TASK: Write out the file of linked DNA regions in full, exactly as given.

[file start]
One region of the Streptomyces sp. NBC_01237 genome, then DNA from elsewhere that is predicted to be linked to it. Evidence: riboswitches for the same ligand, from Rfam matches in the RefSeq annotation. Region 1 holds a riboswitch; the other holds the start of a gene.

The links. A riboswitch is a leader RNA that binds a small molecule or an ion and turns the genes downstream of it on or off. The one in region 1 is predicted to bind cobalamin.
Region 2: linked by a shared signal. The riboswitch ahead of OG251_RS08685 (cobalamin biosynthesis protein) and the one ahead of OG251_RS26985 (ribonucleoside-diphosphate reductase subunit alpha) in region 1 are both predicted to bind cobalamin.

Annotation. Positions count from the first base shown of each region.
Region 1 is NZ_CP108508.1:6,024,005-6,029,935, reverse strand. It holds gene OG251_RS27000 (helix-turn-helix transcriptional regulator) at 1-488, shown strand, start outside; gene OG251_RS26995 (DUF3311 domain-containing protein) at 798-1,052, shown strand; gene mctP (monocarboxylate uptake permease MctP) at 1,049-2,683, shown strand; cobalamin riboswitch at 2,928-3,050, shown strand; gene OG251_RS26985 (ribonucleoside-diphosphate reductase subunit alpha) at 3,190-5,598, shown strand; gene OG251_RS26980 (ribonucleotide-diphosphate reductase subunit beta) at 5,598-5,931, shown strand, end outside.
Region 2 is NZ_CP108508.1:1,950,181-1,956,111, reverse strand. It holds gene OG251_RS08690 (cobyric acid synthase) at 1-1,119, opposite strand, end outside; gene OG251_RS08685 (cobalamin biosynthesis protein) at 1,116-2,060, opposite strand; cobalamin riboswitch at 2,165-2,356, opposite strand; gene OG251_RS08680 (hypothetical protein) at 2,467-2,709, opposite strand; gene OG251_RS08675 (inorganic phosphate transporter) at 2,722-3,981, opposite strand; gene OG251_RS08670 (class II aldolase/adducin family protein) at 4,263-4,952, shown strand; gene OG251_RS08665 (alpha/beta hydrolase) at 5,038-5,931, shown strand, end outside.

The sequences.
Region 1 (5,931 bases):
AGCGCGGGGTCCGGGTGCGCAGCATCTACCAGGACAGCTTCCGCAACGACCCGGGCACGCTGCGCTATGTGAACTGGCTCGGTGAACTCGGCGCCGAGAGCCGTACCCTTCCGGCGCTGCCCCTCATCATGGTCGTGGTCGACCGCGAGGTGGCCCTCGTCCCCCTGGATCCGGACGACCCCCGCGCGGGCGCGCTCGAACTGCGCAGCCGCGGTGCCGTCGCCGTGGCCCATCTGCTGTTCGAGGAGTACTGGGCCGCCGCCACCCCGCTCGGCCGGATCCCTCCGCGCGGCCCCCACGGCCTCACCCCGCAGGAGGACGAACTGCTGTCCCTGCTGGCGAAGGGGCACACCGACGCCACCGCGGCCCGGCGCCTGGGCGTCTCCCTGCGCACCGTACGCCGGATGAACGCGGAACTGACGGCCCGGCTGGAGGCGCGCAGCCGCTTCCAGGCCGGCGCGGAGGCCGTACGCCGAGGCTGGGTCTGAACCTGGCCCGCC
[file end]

One region of the Streptomyces sp. NBC_01237 genome, then DNA from elsewhere that is predicted to be linked to it. Evidence: riboswitches for the same ligand, from Rfam matches in the RefSeq annotation. Region 1 holds a riboswitch; the other holds the start of a gene.

The links. A riboswitch is a leader RNA that binds a small molecule or an ion and turns the genes downstream of it on or off. The one in region 1 is predicted to bind cobalamin.
Region 2: linked by a shared signal. The riboswitch ahead of OG251_RS08685 (cobalamin biosynthesis protein) and the one ahead of OG251_RS26985 (ribonucleoside-diphosphate reductase subunit alpha) in region 1 are both predicted to bind cobalamin.

Annotation. Positions count from the first base shown of each region.
Region 1 is NZ_CP108508.1:6,024,005-6,029,935, reverse strand. It holds gene OG251_RS27000 (helix-turn-helix transcriptional regulator) at 1-488, shown strand, start outside; gene OG251_RS26995 (DUF3311 domain-containing protein) at 798-1,052, shown strand; gene mctP (monocarboxylate uptake permease MctP) at 1,049-2,683, shown strand; cobalamin riboswitch at 2,928-3,050, shown strand; gene OG251_RS26985 (ribonucleoside-diphosphate reductase subunit alpha) at 3,190-5,598, shown strand; gene OG251_RS26980 (ribonucleotide-diphosphate reductase subunit beta) at 5,598-5,931, shown strand, end outside.
Region 2 is NZ_CP108508.1:1,950,181-1,956,111, reverse strand. It holds gene OG251_RS08690 (cobyric acid synthase) at 1-1,119, opposite strand, end outside; gene OG251_RS08685 (cobalamin biosynthesis protein) at 1,116-2,060, opposite strand; cobalamin riboswitch at 2,165-2,356, opposite strand; gene OG251_RS08680 (hypothetical protein) at 2,467-2,709, opposite strand; gene OG251_RS08675 (inorganic phosphate transporter) at 2,722-3,981, opposite strand; gene OG251_RS08670 (class II aldolase/adducin family protein) at 4,263-4,952, shown strand; gene OG251_RS08665 (alpha/beta hydrolase) at 5,038-5,931, shown strand, end outside.

The sequences.
Region 1 (5,931 bases):
AGCGCGGGGTCCGGGTGCGCAGCATCTACCAGGACAGCTTCCGCAACGACCCGGGCACGCTGCGCTATGTGAACTGGCTCGGTGAACTCGGCGCCGAGAGCCGTACCCTTCCGGCGCTGCCCCTCATCATGGTCGTGGTCGACCGCGAGGTGGCCCTCGTCCCCCTGGATCCGGACGACCCCCGCGCGGGCGCGCTCGAACTGCGCAGCCGCGGTGCCGTCGCCGTGGCCCATCTGCTGTTCGAGGAGTACTGGGCCGCCGCCACCCCGCTCGGCCGGATCCCTCCGCGCGGCCCCCACGGCCTCACCCCGCAGGAGGACGAACTGCTGTCCCTGCTGGCGAAGGGGCACACCGACGCCACCGCGGCCCGGCGCCTGGGCGTCTCCCTGCGCACCGTACGCCGGATGAACGCGGAACTGACGGCCCGGCTGGAGGCGCGCAGCCGCTTCCAGGCCGGCGCGGAGGCCGTACGCCGAGGCTGGGTCTGAACCTGGCCCGCC